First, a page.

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diagnostics of Theropoda



 
 
A few years ago, a rancher in eastern Montana asked me to identify a 
fragment of a dinosaur bone that he had found on his ranch, which is 
situated on the Hell Creek formation.  I was in a hurry to leave, but I 
looked at it, took a few notes, and off-handedly said that it is the distal 
end of a phalanx of a theropod.  I forgot about the incident until recently,
when a friend and I were talking about what would be the minimum amount 
of information needed to diagnose a manus or pedal phalanx down to the level 
of, say, Suborder level.  I made the claim that, with theropods, it is easy,
because theropod phalanges are hollow, and there are usually (but not 
always) co-lateral ligament pits on the distal end of the bone.  Theropod 
phalanges also have well-developed, "pully-like" distal articular surfaces.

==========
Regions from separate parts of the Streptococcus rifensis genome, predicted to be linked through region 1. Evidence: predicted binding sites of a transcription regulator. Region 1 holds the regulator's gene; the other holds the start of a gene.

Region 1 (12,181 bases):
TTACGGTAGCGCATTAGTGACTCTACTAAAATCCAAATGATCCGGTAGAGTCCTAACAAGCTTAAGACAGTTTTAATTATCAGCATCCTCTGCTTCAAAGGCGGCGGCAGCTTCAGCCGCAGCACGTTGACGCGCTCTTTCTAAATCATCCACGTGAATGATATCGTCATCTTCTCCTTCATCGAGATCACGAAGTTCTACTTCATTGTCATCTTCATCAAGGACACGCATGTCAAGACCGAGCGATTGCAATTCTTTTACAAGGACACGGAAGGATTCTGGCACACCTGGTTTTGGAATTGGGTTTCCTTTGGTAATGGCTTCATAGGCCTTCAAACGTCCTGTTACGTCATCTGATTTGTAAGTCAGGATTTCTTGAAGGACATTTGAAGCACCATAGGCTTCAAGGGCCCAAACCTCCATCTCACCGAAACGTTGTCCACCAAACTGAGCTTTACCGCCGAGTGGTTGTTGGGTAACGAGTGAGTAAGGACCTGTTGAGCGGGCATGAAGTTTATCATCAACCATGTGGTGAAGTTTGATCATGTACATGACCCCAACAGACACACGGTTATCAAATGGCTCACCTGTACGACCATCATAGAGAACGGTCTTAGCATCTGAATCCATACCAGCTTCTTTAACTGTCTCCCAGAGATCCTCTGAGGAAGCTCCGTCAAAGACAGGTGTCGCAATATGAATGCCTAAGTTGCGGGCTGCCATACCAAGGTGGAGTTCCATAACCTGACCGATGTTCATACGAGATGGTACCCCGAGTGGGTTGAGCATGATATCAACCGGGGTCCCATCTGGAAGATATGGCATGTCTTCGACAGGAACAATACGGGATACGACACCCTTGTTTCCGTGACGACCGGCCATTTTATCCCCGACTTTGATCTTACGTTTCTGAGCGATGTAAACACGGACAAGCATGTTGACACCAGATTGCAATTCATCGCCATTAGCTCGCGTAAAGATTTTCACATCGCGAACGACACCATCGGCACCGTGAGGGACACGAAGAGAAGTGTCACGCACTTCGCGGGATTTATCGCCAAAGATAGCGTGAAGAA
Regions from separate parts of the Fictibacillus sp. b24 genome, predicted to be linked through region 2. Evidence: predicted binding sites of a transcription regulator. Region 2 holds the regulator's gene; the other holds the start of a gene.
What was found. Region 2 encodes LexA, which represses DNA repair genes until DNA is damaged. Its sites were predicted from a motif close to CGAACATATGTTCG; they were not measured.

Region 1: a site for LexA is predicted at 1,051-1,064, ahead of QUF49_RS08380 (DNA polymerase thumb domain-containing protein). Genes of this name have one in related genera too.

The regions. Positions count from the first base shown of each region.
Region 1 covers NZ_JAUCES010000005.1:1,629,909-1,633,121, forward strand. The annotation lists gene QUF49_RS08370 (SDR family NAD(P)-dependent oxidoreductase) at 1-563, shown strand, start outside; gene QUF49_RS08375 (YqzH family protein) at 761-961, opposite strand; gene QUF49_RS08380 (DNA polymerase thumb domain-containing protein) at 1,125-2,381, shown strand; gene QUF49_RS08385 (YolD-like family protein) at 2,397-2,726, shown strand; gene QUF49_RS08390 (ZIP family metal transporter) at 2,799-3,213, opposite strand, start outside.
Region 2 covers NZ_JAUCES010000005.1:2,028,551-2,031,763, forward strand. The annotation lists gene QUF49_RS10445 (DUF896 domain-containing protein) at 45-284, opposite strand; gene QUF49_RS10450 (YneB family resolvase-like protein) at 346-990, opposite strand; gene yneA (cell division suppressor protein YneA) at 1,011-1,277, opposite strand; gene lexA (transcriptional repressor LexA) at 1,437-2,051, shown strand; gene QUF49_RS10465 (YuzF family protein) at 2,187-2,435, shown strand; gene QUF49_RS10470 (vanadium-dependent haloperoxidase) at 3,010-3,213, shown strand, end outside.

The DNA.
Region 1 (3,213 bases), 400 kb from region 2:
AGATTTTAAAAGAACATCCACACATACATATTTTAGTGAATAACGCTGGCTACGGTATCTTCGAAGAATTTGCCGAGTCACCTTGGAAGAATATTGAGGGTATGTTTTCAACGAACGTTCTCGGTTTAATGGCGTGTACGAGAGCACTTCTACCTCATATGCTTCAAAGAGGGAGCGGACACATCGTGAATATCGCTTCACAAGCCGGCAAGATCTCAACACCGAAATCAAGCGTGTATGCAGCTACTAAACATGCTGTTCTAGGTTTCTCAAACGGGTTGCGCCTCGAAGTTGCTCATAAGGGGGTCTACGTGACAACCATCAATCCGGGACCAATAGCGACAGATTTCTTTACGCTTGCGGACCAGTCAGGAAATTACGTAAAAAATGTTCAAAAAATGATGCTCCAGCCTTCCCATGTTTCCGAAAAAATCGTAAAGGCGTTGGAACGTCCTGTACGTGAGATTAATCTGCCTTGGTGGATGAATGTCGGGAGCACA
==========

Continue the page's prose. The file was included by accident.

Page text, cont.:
My friend said that the ranchers's bone could have come from any of a variety 
of Hell Creek ornithopods, theropods, or even from the finger of a very large 
croc. Is it possible to unequivocally identify a non-ungual phalanx as comming
from a theropod?  What criteria would be diagnostic?  What about crocodyles?
 
Here are my notes on this phalanx:
 
Transverse width of phalanx at distal end = 31 mm.
 
Dorsoventral width of phalanx at distal end (diameter of "pully's") = 32 mm.
 
Nearly circular co-lateral ligament fossae.
 
Diameter of co-lateral ligament fossae = 16 mm.
 
Depth of co-lateral ligament fossae = 10 mm.
 
Distal articular surface is "pully-like" in shape.
 
Medulary cavity is totally open and is slightly triangular in 
  cross-section.
 
    Any ideas?